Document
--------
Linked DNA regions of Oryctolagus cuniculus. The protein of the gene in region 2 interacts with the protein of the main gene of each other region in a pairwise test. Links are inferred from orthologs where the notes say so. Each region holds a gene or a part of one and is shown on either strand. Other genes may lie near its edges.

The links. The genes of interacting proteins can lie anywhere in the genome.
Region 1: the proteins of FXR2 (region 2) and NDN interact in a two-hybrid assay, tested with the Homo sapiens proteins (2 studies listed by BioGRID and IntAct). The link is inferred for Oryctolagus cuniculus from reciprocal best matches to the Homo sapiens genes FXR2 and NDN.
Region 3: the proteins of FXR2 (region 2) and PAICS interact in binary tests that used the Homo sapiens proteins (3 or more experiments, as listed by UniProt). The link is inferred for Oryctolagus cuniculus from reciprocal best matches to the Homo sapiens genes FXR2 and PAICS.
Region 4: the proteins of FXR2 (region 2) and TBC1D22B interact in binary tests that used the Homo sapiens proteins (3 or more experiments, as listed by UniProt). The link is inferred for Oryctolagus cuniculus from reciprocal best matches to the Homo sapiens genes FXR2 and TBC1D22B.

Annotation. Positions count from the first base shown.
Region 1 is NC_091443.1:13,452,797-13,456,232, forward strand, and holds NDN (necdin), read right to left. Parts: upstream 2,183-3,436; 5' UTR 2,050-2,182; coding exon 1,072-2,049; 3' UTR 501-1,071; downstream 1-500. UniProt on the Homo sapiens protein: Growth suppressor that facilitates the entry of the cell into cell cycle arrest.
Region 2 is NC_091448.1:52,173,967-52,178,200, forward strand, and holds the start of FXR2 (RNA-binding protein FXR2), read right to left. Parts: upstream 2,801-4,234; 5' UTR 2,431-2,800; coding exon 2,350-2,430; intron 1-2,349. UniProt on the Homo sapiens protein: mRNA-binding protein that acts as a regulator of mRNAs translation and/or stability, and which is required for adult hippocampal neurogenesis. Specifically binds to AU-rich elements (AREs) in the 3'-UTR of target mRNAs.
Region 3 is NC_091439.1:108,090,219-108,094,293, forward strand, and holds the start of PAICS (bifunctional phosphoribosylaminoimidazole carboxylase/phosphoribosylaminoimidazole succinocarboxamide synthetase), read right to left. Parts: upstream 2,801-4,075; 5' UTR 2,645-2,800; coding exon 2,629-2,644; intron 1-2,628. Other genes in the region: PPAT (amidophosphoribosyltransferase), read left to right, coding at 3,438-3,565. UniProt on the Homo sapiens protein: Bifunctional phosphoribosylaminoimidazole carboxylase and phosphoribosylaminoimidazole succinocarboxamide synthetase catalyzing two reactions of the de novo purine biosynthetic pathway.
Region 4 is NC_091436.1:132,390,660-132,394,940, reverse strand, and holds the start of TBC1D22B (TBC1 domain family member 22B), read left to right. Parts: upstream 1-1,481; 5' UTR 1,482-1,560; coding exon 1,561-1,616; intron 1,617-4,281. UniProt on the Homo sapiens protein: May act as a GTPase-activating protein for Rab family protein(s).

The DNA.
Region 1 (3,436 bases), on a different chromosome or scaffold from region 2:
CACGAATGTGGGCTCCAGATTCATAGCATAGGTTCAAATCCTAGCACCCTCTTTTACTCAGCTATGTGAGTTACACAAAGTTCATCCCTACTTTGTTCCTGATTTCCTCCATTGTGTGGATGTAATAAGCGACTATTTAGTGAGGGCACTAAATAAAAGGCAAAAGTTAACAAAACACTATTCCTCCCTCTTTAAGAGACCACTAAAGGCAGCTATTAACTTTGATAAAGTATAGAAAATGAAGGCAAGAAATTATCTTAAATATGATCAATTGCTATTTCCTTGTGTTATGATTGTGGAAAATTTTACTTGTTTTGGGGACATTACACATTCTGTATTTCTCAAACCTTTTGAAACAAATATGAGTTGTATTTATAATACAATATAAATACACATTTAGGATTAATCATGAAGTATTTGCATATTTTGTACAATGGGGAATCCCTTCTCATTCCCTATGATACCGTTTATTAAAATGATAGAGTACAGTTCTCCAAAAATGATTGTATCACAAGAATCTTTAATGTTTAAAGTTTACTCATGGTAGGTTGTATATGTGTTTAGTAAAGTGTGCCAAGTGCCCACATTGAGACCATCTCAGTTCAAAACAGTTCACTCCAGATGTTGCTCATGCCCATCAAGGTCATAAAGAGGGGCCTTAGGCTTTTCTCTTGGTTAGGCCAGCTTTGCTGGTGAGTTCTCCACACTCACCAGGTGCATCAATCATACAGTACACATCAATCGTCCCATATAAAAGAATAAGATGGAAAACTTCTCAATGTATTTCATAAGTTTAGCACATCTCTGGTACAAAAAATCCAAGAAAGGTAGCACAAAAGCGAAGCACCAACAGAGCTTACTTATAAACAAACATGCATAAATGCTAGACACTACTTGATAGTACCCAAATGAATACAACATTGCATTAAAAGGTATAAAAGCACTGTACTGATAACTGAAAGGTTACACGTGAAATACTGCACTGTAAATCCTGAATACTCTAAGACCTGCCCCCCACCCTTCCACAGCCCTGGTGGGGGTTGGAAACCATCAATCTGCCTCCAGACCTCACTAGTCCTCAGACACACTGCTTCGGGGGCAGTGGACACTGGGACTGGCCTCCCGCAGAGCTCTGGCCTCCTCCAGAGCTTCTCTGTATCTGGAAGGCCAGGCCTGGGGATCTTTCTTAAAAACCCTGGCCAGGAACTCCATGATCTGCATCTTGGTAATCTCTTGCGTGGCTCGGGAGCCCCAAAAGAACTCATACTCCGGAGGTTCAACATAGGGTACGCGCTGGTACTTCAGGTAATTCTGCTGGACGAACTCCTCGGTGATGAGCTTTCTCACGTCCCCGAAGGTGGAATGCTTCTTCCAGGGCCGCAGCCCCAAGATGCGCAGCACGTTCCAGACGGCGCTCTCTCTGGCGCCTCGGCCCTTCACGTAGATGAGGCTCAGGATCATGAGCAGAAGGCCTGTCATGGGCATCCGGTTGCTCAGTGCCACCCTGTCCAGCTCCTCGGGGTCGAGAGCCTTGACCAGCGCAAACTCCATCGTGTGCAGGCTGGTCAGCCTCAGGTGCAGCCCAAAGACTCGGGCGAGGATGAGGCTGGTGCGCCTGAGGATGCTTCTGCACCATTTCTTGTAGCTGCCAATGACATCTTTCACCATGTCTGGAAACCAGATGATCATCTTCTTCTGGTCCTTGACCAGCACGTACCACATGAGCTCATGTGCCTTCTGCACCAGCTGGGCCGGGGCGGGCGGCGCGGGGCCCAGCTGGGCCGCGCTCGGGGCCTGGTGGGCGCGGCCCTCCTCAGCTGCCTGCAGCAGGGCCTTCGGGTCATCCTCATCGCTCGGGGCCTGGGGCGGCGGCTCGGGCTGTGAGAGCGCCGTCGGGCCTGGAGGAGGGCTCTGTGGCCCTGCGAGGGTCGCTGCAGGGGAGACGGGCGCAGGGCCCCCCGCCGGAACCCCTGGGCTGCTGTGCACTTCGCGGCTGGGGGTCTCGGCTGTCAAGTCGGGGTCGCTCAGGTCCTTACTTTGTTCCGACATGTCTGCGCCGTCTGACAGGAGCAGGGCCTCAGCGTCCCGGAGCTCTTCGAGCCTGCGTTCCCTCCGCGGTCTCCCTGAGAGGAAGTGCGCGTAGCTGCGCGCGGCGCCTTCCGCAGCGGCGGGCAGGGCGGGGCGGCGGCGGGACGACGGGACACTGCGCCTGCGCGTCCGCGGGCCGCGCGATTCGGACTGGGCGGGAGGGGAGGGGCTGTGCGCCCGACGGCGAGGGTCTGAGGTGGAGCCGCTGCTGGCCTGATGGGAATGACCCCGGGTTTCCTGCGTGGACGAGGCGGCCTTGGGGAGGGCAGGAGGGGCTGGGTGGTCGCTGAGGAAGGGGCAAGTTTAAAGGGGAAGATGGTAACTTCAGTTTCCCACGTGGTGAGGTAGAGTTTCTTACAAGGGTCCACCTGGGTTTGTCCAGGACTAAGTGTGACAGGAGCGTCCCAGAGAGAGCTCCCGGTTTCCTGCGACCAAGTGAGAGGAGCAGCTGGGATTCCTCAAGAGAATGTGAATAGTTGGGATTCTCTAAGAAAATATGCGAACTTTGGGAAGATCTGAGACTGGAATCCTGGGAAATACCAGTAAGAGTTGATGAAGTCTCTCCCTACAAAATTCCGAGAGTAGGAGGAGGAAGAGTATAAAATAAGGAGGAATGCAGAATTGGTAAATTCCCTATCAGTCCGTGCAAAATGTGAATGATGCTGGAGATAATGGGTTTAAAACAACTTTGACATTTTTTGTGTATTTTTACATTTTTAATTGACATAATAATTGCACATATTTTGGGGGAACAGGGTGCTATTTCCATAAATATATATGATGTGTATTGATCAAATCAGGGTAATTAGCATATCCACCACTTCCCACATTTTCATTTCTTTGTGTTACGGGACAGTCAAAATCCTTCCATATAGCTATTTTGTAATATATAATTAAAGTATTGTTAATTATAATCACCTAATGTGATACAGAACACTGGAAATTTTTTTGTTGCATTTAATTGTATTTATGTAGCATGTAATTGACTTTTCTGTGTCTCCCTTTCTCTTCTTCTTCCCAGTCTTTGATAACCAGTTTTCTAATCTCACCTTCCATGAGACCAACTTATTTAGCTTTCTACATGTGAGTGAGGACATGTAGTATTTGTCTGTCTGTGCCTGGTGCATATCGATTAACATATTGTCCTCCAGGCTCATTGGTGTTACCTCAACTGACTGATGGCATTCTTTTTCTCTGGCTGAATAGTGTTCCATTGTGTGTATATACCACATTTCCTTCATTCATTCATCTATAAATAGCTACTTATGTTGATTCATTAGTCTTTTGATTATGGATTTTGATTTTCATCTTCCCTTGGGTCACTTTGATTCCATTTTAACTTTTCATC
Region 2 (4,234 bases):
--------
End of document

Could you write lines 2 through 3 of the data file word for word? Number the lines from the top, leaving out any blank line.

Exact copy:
The links. The genes of interacting proteins can lie anywhere in the genome.
Region 1: the proteins of FXR2 (region 2) and NDN interact in a two-hybrid assay, tested with the Homo sapiens proteins (2 studies listed by BioGRID and IntAct). The link is inferred for Oryctolagus cuniculus from reciprocal best matches to the Homo sapiens genes FXR2 and NDN.